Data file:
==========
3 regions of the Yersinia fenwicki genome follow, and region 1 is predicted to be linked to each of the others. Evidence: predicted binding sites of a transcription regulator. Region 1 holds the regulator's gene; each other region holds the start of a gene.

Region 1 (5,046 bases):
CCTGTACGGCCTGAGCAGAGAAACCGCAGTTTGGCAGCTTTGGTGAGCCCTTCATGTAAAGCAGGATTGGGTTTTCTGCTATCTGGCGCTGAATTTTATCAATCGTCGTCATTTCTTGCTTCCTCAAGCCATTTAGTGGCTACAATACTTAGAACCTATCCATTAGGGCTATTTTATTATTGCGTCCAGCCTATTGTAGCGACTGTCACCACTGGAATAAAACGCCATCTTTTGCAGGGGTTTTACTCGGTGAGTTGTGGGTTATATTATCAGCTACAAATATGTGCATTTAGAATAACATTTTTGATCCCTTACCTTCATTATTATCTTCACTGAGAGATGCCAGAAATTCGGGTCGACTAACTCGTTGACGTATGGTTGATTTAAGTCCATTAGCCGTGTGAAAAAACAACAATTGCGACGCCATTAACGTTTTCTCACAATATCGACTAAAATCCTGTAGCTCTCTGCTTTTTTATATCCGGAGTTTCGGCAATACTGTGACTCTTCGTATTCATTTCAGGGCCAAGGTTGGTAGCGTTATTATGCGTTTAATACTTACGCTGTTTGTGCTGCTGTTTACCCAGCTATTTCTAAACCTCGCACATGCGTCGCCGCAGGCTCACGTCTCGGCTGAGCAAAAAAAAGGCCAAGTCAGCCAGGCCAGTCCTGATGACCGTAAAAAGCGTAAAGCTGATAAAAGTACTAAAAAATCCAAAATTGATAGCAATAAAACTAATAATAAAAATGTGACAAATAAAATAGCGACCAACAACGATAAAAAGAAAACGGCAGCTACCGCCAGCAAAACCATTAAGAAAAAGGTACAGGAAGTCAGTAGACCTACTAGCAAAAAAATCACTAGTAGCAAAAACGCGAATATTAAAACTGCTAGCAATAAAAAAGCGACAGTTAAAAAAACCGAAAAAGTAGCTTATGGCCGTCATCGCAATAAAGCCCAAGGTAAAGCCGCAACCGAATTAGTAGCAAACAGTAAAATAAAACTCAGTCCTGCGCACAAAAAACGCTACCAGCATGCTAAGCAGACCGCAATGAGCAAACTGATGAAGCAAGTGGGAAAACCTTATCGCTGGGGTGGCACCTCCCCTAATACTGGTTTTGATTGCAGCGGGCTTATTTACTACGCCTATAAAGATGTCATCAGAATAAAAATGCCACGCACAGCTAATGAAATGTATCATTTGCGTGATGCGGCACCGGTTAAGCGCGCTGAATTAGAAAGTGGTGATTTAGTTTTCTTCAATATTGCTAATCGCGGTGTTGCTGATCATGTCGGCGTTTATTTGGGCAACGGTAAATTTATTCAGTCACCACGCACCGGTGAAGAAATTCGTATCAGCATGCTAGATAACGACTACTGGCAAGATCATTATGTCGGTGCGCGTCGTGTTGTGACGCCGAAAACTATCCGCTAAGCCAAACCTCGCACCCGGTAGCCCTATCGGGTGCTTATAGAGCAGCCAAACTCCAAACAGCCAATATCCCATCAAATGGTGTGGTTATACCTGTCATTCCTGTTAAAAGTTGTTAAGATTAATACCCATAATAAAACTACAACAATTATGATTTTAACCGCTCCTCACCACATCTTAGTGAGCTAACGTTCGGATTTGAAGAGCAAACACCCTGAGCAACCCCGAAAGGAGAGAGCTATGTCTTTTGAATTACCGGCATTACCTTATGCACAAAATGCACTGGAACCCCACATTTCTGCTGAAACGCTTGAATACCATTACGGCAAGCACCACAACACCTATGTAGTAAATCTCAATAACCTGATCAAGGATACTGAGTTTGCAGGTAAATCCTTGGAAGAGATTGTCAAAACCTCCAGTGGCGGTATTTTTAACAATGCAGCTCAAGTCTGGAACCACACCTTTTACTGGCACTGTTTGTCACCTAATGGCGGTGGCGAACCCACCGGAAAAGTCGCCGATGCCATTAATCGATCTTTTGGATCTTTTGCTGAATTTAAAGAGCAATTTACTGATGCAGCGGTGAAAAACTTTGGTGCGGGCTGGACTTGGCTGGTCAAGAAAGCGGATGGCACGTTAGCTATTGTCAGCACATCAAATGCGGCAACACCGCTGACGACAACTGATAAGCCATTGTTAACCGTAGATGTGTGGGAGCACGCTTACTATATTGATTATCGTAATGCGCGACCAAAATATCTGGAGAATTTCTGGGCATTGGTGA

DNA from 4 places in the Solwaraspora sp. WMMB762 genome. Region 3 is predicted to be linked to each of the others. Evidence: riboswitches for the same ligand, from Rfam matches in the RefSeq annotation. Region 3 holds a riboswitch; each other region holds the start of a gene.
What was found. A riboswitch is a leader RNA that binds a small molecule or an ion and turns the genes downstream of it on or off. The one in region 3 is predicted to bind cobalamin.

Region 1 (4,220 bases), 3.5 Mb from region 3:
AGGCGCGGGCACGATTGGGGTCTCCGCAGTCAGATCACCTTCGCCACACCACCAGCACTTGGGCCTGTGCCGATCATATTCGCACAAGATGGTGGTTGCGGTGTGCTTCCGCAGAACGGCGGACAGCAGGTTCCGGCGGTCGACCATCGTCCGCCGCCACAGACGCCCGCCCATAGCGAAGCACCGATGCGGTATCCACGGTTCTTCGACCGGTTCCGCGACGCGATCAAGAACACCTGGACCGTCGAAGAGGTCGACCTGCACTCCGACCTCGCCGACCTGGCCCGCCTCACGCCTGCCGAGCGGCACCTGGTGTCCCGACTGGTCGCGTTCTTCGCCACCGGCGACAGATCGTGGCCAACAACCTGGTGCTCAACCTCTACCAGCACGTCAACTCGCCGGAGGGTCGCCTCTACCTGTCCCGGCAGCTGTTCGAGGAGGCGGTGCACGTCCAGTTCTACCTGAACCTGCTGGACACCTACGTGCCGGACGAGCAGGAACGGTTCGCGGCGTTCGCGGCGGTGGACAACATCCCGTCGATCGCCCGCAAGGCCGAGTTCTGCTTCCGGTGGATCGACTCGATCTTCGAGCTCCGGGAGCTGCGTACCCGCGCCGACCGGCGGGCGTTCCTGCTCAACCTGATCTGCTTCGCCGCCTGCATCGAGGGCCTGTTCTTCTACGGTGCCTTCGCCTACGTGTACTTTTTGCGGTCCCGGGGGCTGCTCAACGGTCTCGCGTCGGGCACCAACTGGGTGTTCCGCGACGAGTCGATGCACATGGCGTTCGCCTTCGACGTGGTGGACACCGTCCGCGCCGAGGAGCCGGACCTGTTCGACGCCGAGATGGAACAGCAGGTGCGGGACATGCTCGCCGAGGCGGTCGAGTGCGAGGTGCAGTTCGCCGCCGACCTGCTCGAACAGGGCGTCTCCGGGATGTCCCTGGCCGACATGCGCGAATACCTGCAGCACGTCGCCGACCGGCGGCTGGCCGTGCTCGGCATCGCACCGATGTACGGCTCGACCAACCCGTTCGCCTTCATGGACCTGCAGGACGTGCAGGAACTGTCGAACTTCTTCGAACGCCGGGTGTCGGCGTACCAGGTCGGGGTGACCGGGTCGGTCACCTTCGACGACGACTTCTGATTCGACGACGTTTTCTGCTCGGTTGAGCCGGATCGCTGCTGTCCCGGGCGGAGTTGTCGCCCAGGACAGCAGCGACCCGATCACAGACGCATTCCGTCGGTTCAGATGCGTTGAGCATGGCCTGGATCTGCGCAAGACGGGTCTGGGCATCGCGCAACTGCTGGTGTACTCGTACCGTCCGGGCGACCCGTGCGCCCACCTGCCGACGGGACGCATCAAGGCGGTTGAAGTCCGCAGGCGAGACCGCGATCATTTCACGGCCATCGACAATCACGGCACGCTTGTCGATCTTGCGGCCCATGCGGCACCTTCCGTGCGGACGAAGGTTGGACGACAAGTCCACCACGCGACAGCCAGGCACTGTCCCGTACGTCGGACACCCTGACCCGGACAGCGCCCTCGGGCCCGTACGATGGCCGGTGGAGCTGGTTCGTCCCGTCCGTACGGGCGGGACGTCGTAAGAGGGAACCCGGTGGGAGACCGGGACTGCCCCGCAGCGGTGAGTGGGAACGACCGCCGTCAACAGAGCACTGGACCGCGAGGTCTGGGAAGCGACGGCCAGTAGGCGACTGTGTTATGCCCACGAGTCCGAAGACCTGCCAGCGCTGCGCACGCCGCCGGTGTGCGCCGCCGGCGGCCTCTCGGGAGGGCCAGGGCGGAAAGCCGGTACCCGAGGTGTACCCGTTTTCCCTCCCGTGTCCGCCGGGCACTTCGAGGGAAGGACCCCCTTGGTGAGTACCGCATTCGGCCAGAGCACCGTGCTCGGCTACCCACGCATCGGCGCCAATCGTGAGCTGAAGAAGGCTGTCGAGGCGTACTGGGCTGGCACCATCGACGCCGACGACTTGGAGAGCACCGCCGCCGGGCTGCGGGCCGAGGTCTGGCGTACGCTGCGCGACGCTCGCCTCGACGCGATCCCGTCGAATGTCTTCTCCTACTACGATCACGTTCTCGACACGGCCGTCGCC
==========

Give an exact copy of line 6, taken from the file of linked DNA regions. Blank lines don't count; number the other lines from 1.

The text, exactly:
Region 1 (4,220 bases), 3.5 Mb from region 3: